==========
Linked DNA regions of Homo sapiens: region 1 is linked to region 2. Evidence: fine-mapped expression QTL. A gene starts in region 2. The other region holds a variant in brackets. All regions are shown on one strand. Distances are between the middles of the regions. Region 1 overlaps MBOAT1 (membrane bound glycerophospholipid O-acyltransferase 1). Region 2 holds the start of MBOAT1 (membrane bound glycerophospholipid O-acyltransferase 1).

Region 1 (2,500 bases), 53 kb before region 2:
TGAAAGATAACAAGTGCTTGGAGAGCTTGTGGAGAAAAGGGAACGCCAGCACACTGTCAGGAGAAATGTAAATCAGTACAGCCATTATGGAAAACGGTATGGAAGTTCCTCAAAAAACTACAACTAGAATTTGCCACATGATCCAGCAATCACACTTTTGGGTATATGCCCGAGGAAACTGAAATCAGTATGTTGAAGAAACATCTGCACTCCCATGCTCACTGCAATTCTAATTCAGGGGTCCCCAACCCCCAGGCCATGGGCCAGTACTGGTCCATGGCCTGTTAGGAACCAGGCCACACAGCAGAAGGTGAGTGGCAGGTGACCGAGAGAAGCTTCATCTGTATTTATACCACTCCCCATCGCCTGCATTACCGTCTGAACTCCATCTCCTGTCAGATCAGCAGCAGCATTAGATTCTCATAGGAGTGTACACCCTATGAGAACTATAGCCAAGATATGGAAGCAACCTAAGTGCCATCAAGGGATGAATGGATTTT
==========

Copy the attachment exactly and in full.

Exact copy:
Linked DNA regions of Homo sapiens: region 1 is linked to region 2. Evidence: fine-mapped expression QTL. A gene starts in region 2. The other region holds a variant in brackets. All regions are shown on one strand. Distances are between the middles of the regions. Region 1 overlaps MBOAT1 (membrane bound glycerophospholipid O-acyltransferase 1). Region 2 holds the start of MBOAT1 (membrane bound glycerophospholipid O-acyltransferase 1).

Region 1 (2,500 bases), 53 kb before region 2:
TGAAAGATAACAAGTGCTTGGAGAGCTTGTGGAGAAAAGGGAACGCCAGCACACTGTCAGGAGAAATGTAAATCAGTACAGCCATTATGGAAAACGGTATGGAAGTTCCTCAAAAAACTACAACTAGAATTTGCCACATGATCCAGCAATCACACTTTTGGGTATATGCCCGAGGAAACTGAAATCAGTATGTTGAAGAAACATCTGCACTCCCATGCTCACTGCAATTCTAATTCAGGGGTCCCCAACCCCCAGGCCATGGGCCAGTACTGGTCCATGGCCTGTTAGGAACCAGGCCACACAGCAGAAGGTGAGTGGCAGGTGACCGAGAGAAGCTTCATCTGTATTTATACCACTCCCCATCGCCTGCATTACCGTCTGAACTCCATCTCCTGTCAGATCAGCAGCAGCATTAGATTCTCATAGGAGTGTACACCCTATGAGAACTATAGCCAAGATATGGAAGCAACCTAAGTGCCATCAAGGGATGAATGGATTTT